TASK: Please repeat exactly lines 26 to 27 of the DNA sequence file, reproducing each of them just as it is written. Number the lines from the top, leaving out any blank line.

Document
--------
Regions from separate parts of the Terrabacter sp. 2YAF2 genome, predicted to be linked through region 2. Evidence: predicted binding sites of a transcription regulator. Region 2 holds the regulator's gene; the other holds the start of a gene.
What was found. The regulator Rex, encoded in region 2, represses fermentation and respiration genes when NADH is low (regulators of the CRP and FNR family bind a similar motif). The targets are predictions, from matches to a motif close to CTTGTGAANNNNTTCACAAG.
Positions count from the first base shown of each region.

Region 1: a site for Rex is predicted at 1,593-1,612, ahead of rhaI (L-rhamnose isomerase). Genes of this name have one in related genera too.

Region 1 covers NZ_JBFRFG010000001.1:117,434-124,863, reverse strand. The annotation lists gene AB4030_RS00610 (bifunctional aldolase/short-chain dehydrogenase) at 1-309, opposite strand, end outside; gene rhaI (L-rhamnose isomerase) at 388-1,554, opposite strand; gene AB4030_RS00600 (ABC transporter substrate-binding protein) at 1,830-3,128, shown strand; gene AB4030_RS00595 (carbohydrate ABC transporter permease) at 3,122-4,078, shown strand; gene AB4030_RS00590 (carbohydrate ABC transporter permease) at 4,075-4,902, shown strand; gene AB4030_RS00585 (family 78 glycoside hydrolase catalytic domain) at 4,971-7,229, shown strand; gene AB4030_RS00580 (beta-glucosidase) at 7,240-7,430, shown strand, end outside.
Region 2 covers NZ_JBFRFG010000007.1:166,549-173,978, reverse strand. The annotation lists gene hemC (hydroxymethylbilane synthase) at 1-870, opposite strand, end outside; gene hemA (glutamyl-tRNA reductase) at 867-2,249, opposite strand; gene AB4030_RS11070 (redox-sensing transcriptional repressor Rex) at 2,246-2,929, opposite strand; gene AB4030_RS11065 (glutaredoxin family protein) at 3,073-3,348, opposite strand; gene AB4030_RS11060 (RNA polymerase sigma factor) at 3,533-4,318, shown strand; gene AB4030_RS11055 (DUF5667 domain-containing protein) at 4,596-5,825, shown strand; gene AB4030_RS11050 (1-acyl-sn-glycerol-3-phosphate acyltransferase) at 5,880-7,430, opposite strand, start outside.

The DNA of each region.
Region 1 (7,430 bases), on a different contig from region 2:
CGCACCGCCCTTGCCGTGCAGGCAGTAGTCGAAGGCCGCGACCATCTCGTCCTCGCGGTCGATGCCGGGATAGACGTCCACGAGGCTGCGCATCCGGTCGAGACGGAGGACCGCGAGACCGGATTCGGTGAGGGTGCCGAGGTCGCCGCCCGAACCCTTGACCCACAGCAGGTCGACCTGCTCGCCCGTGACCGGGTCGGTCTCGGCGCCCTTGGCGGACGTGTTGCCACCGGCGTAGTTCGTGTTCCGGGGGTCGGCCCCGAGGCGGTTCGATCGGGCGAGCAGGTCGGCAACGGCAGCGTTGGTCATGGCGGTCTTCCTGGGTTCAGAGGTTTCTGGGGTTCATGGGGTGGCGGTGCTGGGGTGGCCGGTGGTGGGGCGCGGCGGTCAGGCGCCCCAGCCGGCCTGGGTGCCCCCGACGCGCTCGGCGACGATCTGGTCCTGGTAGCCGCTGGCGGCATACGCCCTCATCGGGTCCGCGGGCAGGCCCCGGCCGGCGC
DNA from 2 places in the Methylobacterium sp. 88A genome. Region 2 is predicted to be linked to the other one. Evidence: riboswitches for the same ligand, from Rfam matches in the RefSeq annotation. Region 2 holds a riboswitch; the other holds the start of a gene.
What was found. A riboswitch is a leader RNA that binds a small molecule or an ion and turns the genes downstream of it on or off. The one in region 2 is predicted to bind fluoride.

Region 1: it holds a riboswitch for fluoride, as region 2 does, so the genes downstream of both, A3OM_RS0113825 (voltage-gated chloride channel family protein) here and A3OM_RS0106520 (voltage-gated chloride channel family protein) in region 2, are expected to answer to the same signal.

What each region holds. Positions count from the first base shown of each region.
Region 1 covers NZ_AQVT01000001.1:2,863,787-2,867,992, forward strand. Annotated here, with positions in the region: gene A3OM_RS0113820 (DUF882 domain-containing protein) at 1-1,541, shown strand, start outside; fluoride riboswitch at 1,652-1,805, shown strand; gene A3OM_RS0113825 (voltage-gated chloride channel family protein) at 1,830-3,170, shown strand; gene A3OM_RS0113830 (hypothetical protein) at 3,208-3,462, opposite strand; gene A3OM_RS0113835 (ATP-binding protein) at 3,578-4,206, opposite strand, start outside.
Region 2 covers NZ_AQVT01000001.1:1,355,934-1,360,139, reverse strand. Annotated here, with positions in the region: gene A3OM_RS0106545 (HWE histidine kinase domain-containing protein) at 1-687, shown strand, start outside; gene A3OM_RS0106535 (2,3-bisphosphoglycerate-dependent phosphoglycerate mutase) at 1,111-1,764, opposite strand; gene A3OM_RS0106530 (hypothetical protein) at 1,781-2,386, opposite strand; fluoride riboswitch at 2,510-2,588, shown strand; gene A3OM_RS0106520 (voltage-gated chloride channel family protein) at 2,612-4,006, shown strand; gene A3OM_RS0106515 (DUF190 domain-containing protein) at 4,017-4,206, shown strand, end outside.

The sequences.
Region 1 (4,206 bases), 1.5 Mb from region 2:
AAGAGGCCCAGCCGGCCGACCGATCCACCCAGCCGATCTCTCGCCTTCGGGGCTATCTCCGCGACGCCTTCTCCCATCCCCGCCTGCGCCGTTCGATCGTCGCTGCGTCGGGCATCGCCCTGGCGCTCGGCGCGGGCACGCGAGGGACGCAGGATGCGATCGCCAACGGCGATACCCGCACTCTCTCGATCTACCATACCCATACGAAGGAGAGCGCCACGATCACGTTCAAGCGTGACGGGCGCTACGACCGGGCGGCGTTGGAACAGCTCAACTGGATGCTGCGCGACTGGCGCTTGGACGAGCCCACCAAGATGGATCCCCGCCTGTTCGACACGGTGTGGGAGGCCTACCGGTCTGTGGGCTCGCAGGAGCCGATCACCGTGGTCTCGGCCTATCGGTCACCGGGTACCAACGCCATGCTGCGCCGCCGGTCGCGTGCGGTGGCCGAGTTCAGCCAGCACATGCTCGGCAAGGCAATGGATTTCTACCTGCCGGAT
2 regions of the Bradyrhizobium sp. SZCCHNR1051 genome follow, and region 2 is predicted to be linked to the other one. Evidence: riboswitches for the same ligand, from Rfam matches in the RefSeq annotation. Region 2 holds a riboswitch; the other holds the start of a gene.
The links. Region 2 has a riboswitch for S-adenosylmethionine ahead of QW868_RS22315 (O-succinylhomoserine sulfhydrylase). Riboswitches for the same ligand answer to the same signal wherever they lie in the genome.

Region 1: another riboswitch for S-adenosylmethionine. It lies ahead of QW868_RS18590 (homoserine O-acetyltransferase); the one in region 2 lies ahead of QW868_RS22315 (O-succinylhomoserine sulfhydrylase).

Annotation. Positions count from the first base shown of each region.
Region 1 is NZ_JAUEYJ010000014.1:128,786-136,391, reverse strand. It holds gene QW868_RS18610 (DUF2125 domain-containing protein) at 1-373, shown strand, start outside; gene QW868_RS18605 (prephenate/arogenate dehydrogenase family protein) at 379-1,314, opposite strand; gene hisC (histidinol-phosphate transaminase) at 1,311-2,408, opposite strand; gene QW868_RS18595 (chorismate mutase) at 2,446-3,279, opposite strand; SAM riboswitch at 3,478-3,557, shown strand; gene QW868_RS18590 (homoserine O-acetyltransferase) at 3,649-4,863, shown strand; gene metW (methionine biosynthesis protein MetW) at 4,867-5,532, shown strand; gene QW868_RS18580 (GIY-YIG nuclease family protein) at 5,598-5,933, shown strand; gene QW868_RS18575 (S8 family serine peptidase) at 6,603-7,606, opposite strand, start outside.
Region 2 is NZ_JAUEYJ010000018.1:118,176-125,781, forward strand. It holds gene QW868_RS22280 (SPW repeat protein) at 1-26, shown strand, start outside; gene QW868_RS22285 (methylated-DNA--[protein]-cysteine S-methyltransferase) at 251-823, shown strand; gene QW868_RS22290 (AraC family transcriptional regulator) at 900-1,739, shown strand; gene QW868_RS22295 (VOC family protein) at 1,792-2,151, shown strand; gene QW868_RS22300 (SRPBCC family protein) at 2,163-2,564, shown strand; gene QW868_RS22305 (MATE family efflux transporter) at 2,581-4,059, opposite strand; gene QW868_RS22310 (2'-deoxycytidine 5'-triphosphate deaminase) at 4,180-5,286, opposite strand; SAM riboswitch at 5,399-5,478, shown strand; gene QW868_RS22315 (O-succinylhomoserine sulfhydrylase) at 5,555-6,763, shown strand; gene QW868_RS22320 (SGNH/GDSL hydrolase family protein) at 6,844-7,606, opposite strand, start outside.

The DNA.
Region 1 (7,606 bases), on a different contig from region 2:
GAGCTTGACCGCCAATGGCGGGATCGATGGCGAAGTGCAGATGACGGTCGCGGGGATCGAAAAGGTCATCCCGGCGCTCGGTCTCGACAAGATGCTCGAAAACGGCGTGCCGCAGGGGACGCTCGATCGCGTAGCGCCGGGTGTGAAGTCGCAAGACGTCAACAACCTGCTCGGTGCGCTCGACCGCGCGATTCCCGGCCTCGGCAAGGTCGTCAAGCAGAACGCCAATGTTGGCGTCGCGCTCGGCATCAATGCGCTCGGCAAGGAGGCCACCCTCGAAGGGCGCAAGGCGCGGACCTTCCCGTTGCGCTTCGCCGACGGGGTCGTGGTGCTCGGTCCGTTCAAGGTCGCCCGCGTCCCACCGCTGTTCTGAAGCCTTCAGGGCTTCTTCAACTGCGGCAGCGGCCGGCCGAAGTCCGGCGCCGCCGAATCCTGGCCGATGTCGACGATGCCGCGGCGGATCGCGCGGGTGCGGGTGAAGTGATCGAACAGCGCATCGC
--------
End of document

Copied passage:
Region 1 (7,606 bases), on a different contig from region 2:
GAGCTTGACCGCCAATGGCGGGATCGATGGCGAAGTGCAGATGACGGTCGCGGGGATCGAAAAGGTCATCCCGGCGCTCGGTCTCGACAAGATGCTCGAAAACGGCGTGCCGCAGGGGACGCTCGATCGCGTAGCGCCGGGTGTGAAGTCGCAAGACGTCAACAACCTGCTCGGTGCGCTCGACCGCGCGATTCCCGGCCTCGGCAAGGTCGTCAAGCAGAACGCCAATGTTGGCGTCGCGCTCGGCATCAATGCGCTCGGCAAGGAGGCCACCCTCGAAGGGCGCAAGGCGCGGACCTTCCCGTTGCGCTTCGCCGACGGGGTCGTGGTGCTCGGTCCGTTCAAGGTCGCCCGCGTCCCACCGCTGTTCTGAAGCCTTCAGGGCTTCTTCAACTGCGGCAGCGGCCGGCCGAAGTCCGGCGCCGCCGAATCCTGGCCGATGTCGACGATGCCGCGGCGGATCGCGCGGGTGCGGGTGAAGTGATCGAACAGCGCATCGC